Blogs

Policy is not destiny: restorative justice between promising premises and broken promises

Published
10/12/2020
Author(s)
Giuseppe Maglione

What happens when policy-makers appropriate practices which have grown organically at the margins of criminal justice systems and which may represent a challenge to criminal justice values, aims and goals?

It happens that they first discriminate between those practices' relevant and irrelevant features, their useful and dangerous aspects, and then they translate the relevant/useful bits into policy; that is, into general and abstract norms instrumental to state justice.

Clearly, this process is all but culturally and politically neutral. Translating something into policy is not like taking a snapshot of the ‘world out there’. Instead, it entails the imposition of specific values (hierarchy and coercion), aims (social control) and tools (managerial protocols) upon those marginal justice practices, which hence get profoundly altered.

In the case of restorative justice, this process has meant that some of the promising premises upon which early restorative justice practices relied – to provide a cooperative-transformative approach to social conflicts and harms, based on de-professionalisation, direct stakeholders’ centrality and critique of punishment – have turned into broken promises.

In my paper ‘Restorative justice and the State. Untimely objections against the institutionalisation of restorative justice’, I discuss this process by drawing upon some examples from England and Wales, Norway and France. I contend that state policy and bottom-up (radical) justice practices are incompatible, since the toll to be paid when turning the latter into the former is the loss of any radical potential to create something better than (and in competition with) state justice.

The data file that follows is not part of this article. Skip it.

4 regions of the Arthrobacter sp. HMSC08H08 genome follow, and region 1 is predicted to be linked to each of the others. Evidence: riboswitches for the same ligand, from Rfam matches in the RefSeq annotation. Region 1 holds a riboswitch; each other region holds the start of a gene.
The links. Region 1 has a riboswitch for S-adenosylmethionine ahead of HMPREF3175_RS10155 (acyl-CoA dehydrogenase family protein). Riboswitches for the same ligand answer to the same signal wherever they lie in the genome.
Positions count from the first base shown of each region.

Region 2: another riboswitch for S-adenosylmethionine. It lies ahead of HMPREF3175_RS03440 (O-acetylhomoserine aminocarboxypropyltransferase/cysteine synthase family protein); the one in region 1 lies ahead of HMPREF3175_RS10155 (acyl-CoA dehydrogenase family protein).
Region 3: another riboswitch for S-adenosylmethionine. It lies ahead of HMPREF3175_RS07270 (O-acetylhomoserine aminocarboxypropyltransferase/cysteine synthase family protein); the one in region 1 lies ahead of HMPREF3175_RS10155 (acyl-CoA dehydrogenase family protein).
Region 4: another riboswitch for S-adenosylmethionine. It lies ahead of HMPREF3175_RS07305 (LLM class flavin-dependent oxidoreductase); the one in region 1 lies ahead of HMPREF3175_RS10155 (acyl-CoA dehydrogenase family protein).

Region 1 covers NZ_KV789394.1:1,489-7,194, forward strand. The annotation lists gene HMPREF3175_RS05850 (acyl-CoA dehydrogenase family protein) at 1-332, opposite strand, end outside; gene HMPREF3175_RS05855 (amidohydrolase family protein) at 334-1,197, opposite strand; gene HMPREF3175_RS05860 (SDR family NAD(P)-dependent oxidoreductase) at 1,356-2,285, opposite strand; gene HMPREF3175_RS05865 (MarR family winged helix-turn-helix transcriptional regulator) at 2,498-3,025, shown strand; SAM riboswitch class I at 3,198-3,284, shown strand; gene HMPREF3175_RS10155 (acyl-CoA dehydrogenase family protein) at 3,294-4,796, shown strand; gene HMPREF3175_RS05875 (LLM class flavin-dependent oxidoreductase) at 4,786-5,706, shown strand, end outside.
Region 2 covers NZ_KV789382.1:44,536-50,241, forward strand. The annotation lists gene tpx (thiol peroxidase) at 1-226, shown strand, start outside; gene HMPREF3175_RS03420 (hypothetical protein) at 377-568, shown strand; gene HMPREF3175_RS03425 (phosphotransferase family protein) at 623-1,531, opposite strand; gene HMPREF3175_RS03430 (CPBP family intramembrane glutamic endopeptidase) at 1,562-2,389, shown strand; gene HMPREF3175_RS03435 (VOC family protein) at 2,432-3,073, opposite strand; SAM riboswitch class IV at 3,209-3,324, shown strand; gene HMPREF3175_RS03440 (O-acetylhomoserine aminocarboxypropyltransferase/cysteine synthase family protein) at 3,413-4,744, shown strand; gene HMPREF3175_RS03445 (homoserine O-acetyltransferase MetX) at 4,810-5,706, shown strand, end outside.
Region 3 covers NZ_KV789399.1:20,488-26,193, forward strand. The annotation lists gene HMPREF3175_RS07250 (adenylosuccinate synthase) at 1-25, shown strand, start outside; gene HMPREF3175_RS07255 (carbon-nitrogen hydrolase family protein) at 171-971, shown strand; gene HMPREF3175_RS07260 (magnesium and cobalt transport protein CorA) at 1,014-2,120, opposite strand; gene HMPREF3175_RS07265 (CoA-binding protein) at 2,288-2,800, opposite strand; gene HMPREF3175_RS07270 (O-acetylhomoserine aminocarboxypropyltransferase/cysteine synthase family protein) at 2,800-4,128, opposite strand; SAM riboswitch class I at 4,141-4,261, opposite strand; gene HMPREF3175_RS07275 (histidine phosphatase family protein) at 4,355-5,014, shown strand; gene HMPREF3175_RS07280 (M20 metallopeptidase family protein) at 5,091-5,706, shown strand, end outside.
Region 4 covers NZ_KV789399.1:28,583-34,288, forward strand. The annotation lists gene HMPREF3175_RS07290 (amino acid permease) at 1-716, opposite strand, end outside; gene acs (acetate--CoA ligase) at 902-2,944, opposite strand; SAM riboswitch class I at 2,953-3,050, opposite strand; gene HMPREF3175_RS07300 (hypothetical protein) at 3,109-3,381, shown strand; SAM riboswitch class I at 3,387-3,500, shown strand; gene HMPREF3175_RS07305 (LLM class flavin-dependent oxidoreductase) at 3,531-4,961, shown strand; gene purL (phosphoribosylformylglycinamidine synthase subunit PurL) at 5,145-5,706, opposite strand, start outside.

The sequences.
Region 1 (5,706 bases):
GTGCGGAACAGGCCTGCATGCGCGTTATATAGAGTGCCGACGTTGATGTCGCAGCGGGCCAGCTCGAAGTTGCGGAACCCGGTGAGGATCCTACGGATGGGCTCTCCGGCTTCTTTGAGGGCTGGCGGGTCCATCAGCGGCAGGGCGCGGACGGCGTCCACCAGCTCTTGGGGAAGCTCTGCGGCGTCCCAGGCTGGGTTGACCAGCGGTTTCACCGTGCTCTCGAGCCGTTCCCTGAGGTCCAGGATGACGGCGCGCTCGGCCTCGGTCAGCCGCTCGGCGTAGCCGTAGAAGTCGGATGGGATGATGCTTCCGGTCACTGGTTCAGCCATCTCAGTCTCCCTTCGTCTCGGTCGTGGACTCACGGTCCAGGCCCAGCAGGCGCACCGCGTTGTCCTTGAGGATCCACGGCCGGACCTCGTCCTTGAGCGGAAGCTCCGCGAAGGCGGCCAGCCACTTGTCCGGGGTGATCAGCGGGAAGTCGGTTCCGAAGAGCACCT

One may argue that ‘the state’ is just an abstraction, and that policy is an instrument in practitioners’ hands. Political power is certainly more (or less) than centralised policy-making bureaucracy and policy does not self-apply. However, disavowing bureaucracy is a naive denial of the most mundane, but still violently real, dimension of political power. Similarly, thinking that practitioners will bend the rules and perhaps challenge the state is realistic, but it also equates with leaving them alone with a massive emancipatory task.

I am not suggesting here that justice ‘in the community’ is the answer. What matters is not ‘where’ justice is pursued, but how. My point is rather that we should reject state policy as a necessary/desirable stage of the institutionalisation of how people deal with conflicts and harms. Yet, this critical awareness would be pointless if separated from the advocacy for radical justice values (like the ones informing early restorative justice practices) and social (including racial and gender) equality.

The sociologist Peter Berger once said that we reach adulthood when we come to terms with our life failures and settle for less than our grand childhood’s dreams. I think that the increasing regulation of restorative justice (and the unhesitant restorative justice movement’s enthusiasm toward this process) is a sign of this practice’s incipient adulthood. Many of its dreams have slowly dried up, leaving room for hyper-realistic concerns of doing more (often with less). I think that the future of a restorative justice which aims to be something better than criminal justice lies with the restorative justice movement’s ability  (and willingness) to rediscover its radical dreams in a bid to generate non-violent ways of addressing the (sometimes tragic) ambivalence of human relationships.

Go back